Some contracts contain an option period (like a week) that allows the buyers to terminate the contract for any reason, effectively negating the need for an Attorney Review clause since this option period can be used to have an attorney review the contract.
Attorney review addendum:
The following is an example of a typical review clause. Contact your local attorney for the wording he or she would prefer to use.
The terms of this contract (and all riders attached) except purchase price, are subject to modification by the parties’ attorneys within ___ business days following the date of acceptance. Notice of modification shall be in writing and shall state the specific terms being modified along with the desired revisions and additions. If within ______ business days of the date of acceptance, agreement is not reached, this contract shall be null and void and all earnest money shall be refunded to the buyers.
Both buyers and sellers can have a contingency for just about anything that they agree on.
If a contingency addendum is added, be sure that all parties sign any additional pages to acknowledge agreement. If anything is changed on the original contract document, be sure all parties initial next to the modification.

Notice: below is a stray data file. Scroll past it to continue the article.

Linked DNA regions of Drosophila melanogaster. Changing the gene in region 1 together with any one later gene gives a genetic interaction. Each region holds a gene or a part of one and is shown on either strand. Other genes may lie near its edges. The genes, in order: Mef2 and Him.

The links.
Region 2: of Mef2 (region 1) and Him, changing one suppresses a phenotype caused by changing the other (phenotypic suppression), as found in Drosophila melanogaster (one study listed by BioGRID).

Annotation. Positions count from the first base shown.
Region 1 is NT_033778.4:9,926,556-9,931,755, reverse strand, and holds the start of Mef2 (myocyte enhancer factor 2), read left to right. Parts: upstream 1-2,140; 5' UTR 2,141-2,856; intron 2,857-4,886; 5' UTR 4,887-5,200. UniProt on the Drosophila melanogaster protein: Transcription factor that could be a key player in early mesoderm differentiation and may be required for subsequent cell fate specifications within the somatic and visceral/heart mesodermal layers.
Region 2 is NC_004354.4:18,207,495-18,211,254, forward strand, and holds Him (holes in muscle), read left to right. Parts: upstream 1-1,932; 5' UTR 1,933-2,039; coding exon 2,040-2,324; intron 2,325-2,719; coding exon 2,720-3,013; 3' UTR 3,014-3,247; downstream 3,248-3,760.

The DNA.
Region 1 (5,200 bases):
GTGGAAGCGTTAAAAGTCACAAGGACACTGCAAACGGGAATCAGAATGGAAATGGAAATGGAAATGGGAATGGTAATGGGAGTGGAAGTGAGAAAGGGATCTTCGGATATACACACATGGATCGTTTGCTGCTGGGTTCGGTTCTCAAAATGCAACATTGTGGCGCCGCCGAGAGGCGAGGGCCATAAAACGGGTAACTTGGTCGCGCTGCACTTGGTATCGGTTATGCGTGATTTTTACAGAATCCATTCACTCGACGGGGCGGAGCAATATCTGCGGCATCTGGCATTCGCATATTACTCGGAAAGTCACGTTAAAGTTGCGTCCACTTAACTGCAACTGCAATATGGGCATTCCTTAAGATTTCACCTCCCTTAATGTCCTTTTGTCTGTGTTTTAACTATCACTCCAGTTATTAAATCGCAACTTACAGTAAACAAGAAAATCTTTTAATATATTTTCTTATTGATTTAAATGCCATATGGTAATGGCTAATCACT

Allow enough time for contingencies to be satisfied, although deadlines for these events should occur as soon as reasonably possible, although both parties can agree to an extension.
If buyers can use contingencies to easily get out of the contract, then the earnest money tends to become meaningless. An exception is when the buyers don't have any contingencies and decide not to buy and the contract specifies that they forfeit their earnest money.
When a contingency is removed during the contract period, it's often through a phone call from one agent notifying the other, advising that a contingency has been met (dropped) such as the inspection contingency or subsequent inspection repairs or that the buyers sold their house, etc. In many areas, the other party wants this release info in writing, with signatures. Some locales have a contingency release form.
Other contingencies include (but are not limited to) inspections by specialists of furnaces, wells, asbestos, roof and plumbing.
More on CONTINGENCIES